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Vaclav Klaus

Vaclav Klaus

Vaclav Klaus was born in Prague on 19 June 1941. He obtained his university education at the University of Economics, Prague, where he studied Foreign Trade Economics and after graduating in 1963 economics became his specialist field for his entire life. He took advantage of the relative liberalisation in the then Czechoslovakia in order to study in Italy (1966) and the USA (1969). As a research worker at the Institute of Economics of the Czech Academy of Sciences he completed his postgraduate scientific studies and in 1968 was awarded a PhD in Economics.

In 1970 he was forced to abandon his research career for political reasons and he went to work at the Czechoslovak State Bank, where he was to remain for many years. However, in 1987 he left the bank and was able to return to his academic work at the Prognostic Institute of the Czech Academy of Sciences.

Immediately after the events of 17 November 17 1989, he entered politics, but did not lose contact with the world of economic science. He continued to lecture and publish occasionally, and in 1991 he was engaged as a lecturer at Charles University in the field of economics. In 1995 he was appointed Professor for the field of finances at the University of Economics, Prague.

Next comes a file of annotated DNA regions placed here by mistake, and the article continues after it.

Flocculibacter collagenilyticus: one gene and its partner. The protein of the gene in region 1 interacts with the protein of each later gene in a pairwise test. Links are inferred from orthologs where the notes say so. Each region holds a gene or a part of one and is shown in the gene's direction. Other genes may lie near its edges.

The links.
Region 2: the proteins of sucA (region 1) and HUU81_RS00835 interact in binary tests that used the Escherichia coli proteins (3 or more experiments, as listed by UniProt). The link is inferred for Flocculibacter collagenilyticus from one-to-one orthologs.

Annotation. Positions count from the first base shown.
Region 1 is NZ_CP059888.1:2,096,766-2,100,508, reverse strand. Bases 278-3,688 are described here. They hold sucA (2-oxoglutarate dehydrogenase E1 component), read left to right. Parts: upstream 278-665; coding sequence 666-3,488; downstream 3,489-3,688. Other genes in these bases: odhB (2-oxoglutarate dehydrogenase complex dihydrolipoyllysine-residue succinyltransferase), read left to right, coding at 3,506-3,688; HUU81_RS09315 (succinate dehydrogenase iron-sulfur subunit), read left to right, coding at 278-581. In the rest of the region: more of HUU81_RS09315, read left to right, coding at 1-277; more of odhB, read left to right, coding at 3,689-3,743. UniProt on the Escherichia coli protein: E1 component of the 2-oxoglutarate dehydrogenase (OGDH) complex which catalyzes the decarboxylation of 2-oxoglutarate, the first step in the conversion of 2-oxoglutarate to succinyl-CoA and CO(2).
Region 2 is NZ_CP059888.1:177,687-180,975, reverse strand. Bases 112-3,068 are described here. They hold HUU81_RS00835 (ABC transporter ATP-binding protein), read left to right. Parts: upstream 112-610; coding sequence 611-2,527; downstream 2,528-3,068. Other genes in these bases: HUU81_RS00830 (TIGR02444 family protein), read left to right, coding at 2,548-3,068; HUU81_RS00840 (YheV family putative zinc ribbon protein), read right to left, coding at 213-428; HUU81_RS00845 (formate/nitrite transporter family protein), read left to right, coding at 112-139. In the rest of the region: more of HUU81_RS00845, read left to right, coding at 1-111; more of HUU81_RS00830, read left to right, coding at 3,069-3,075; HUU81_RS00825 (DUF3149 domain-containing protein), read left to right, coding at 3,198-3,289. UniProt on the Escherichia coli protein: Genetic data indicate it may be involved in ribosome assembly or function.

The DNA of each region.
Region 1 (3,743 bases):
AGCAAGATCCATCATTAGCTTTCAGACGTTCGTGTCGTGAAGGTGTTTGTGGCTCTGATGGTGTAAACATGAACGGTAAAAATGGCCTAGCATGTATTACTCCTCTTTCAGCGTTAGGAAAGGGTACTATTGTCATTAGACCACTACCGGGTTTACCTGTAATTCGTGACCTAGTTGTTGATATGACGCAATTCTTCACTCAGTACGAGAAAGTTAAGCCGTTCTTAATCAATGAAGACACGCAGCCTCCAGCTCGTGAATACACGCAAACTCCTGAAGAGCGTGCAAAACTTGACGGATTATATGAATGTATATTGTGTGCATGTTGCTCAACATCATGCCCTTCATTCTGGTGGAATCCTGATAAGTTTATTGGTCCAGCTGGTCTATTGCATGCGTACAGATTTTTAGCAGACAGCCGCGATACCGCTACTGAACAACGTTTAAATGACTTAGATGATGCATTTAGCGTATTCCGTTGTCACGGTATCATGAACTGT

He embarked on his political career in December 1989, when he became Federal Minister of Finance. Later, in October 1991 he was appointed Vice Chairman of the Government of the Czechoslovak Federal Republic. At the end of 1990 he became the Chairman of the then strongest political entity – the Civic Forum. Following its demise in April 1991 he co-founded the Civic Democratic Party, of which he was Chairman from its inception until December 2002. He won a parliamentary election with this party in June 1992 and became Prime Minister of the Czech Republic. In this role he shared in the “Velvet Divorce” of the Czechoslovak Federation and the foundation of an independent Czech Republic. In 1996 he successfully defended his post as Prime Minister in election to the Chamber of Deputies. Following the collapse of the governing coalition, he tendered his resignation in November 1997. Following a forced general election in 1998 he became Chairman of the Chamber of Deputies of the Czech parliament for a four-year period.

On February 28, 2003 he was elected President of the Czech Republic. He has published over 20 books on general social, political and economic themes, and has been awarded a number of international prizes and honorary doctorates from universities all over the world.

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